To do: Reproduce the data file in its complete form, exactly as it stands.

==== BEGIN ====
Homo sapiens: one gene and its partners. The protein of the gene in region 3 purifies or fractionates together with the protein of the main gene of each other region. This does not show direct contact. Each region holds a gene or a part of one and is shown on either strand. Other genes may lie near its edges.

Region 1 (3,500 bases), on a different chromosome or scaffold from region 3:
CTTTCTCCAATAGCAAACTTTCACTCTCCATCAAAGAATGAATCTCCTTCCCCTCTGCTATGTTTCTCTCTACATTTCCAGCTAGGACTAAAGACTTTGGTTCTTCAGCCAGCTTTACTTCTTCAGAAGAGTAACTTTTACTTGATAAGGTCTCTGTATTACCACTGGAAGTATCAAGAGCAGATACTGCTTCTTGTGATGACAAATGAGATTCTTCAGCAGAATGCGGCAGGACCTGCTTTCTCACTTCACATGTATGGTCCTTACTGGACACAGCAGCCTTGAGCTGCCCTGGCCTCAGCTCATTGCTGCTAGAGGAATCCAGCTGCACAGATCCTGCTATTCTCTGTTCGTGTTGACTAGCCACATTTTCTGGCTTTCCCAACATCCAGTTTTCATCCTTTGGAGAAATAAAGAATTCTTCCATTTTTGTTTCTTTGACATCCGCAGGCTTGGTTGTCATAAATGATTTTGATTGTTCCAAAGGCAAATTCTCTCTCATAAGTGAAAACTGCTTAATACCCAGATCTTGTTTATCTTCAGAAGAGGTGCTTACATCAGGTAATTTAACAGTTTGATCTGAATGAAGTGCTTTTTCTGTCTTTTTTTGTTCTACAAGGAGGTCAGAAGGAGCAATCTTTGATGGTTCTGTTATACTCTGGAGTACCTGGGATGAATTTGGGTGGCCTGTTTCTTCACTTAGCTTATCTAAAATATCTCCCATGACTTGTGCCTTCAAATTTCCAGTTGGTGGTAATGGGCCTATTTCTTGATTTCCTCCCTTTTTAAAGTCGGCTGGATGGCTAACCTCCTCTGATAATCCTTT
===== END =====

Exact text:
Homo sapiens: one gene and its partners. The protein of the gene in region 3 purifies or fractionates together with the protein of the main gene of each other region. This does not show direct contact. Each region holds a gene or a part of one and is shown on either strand. Other genes may lie near its edges.

Region 1 (3,500 bases), on a different chromosome or scaffold from region 3:
CTTTCTCCAATAGCAAACTTTCACTCTCCATCAAAGAATGAATCTCCTTCCCCTCTGCTATGTTTCTCTCTACATTTCCAGCTAGGACTAAAGACTTTGGTTCTTCAGCCAGCTTTACTTCTTCAGAAGAGTAACTTTTACTTGATAAGGTCTCTGTATTACCACTGGAAGTATCAAGAGCAGATACTGCTTCTTGTGATGACAAATGAGATTCTTCAGCAGAATGCGGCAGGACCTGCTTTCTCACTTCACATGTATGGTCCTTACTGGACACAGCAGCCTTGAGCTGCCCTGGCCTCAGCTCATTGCTGCTAGAGGAATCCAGCTGCACAGATCCTGCTATTCTCTGTTCGTGTTGACTAGCCACATTTTCTGGCTTTCCCAACATCCAGTTTTCATCCTTTGGAGAAATAAAGAATTCTTCCATTTTTGTTTCTTTGACATCCGCAGGCTTGGTTGTCATAAATGATTTTGATTGTTCCAAAGGCAAATTCTCTCTCATAAGTGAAAACTGCTTAATACCCAGATCTTGTTTATCTTCAGAAGAGGTGCTTACATCAGGTAATTTAACAGTTTGATCTGAATGAAGTGCTTTTTCTGTCTTTTTTTGTTCTACAAGGAGGTCAGAAGGAGCAATCTTTGATGGTTCTGTTATACTCTGGAGTACCTGGGATGAATTTGGGTGGCCTGTTTCTTCACTTAGCTTATCTAAAATATCTCCCATGACTTGTGCCTTCAAATTTCCAGTTGGTGGTAATGGGCCTATTTCTTGATTTCCTCCCTTTTTAAAGTCGGCTGGATGGCTAACCTCCTCTGATAATCCTTT